It’s also during this time we are introduced to Elizabeth Philpot (Fiona Shaw), another throwaway character, to show that Mary is drawn to women. The only difference between her and Dr. Lieberson is that the instant Philpot and Mary meet, the audience instantly knows that there was a history shared between them. Their story quickly becomes more interesting than the one that is dragging on with Charlotte, and part of me wonders if that could be because Shaw, herself a lesbian, understands how lesbian scenes should explore subtext and can play that off of Winslet.
This brings me to my big issue with Francis Lee having both written and directed the film. Lee, a gay man, is part of the LGBT+ community. However, just being part of that community doesn’t mean you have a complete understanding of how lesbians work, and how we form relationships and how it escalates from friendship to romance. Women’s brains act differently than men’s, and it’s not to say that men can’t write for women but they need to do their research. When Mike Flanagan decided to portray a lesbian relationship on The Haunting Of Bly Manor he brought in female writers and female directors. Most times it feels as though Francis Lee watched a few episodes of Gentleman Jack and decided that he could do exactly that, but Ammonite is missing the sparks.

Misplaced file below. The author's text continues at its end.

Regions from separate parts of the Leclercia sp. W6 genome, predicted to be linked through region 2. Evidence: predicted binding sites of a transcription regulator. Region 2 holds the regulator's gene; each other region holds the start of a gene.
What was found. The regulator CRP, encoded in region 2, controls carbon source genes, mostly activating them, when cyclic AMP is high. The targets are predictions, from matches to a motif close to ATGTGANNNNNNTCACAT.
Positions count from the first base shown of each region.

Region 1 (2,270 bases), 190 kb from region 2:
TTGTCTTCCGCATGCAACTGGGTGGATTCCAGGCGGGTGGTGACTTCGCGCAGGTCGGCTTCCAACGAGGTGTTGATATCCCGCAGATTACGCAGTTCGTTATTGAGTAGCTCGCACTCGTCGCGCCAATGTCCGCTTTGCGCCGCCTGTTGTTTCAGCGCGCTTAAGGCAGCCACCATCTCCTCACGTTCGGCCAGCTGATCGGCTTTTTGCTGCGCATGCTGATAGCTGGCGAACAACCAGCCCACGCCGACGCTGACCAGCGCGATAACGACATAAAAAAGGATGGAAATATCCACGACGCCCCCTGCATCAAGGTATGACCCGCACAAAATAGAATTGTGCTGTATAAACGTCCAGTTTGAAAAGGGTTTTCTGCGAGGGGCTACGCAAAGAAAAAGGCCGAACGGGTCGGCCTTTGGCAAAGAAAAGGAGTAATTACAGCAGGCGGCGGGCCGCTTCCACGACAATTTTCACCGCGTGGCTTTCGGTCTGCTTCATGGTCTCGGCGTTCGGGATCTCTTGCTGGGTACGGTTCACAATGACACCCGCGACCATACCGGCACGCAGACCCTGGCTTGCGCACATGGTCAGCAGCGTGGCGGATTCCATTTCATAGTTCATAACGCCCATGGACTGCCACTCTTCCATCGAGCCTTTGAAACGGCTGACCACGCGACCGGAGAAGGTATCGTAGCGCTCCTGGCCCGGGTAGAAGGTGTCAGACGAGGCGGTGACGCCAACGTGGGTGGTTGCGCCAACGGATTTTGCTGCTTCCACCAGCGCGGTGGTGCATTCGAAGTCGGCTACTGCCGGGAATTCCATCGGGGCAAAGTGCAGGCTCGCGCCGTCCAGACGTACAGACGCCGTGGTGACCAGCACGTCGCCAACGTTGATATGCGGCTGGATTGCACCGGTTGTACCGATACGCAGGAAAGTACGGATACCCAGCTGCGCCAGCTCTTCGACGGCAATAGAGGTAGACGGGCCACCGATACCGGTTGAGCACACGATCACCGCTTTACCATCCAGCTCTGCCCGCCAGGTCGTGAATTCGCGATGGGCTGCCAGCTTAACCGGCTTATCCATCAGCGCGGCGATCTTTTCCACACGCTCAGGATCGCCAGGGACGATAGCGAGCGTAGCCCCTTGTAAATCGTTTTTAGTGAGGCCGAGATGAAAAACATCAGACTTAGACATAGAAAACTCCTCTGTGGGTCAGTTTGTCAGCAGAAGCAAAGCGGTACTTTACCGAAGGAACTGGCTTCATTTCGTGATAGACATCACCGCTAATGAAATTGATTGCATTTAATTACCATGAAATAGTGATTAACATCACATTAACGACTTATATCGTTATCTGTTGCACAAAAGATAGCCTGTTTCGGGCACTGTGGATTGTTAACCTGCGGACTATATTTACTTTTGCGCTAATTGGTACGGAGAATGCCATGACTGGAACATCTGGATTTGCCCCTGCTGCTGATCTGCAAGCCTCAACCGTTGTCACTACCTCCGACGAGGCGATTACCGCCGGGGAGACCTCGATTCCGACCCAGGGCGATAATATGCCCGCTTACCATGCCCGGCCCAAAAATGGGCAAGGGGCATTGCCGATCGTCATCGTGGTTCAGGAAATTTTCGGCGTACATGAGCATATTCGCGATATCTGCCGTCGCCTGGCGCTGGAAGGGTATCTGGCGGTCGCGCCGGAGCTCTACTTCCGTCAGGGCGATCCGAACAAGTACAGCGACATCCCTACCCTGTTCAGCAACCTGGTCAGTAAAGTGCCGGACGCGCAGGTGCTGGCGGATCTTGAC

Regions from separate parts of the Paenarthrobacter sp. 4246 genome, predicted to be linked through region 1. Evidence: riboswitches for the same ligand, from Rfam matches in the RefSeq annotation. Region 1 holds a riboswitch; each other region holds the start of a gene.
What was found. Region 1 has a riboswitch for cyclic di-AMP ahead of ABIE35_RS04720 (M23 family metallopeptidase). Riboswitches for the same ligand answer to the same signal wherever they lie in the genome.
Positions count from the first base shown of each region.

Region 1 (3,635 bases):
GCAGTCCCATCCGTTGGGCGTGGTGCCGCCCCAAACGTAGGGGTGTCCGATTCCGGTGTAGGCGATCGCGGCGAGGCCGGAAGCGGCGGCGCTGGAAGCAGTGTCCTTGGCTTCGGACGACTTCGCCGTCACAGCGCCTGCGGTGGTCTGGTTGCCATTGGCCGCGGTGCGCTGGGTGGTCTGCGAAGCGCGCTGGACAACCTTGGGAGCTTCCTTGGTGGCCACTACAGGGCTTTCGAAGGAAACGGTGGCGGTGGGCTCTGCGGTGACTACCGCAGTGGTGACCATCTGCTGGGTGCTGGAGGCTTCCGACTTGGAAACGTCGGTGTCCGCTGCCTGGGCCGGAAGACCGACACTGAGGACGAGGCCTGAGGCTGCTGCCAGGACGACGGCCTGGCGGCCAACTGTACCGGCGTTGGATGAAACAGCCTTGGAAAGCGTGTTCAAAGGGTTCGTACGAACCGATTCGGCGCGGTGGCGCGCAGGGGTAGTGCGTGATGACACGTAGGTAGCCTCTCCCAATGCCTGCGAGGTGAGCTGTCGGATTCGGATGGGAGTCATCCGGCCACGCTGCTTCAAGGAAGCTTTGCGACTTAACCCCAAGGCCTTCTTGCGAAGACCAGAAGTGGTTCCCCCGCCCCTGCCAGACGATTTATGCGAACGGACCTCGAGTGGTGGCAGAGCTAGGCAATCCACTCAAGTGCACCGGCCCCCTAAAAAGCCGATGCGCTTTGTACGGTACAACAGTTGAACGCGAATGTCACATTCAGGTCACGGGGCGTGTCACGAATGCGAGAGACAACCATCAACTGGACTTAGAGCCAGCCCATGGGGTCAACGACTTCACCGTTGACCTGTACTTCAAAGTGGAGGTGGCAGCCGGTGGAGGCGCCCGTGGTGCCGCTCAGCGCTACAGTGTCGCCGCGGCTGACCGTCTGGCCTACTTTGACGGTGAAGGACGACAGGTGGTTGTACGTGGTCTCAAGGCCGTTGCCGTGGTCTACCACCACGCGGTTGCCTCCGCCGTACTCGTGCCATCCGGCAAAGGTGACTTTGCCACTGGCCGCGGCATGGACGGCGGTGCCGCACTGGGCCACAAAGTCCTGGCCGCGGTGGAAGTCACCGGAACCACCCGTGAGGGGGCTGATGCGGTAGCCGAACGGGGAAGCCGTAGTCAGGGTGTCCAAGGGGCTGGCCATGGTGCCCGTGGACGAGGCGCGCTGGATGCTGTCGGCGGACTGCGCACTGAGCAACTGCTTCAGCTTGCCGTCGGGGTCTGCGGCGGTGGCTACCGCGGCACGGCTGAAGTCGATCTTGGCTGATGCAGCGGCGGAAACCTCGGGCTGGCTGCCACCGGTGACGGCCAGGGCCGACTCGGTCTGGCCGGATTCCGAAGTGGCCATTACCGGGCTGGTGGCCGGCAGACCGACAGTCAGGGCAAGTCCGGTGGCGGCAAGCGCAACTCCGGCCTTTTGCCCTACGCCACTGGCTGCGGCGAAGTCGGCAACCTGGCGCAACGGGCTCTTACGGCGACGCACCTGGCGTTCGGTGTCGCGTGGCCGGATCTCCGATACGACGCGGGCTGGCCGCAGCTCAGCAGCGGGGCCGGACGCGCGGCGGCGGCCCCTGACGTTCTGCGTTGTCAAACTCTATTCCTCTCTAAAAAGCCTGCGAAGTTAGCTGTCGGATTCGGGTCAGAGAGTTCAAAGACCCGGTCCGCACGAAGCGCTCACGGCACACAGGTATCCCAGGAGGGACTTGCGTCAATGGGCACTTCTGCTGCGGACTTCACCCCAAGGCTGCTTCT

The energy between Mary and Charlotte goes from feeling like a teacher and student to being more maternal. We are able to see Mary’s attention towards Charlotte change from aggressive to caring, but once Charlotte regains consciousness it feels as though she is using Mary as a way to be entertained.
Editing is a very important part when it comes to the filmmaking process. It determines the style and flow of what the audience is about to experience. Ammonite‘s editing in the film’s first half felt as though someone had begun to do a rough cut, and then completely forgot about it. Some scenes felt as though they began midway and ended too soon. This could have been part of what led to my issues with Saoirse Ronan’s character.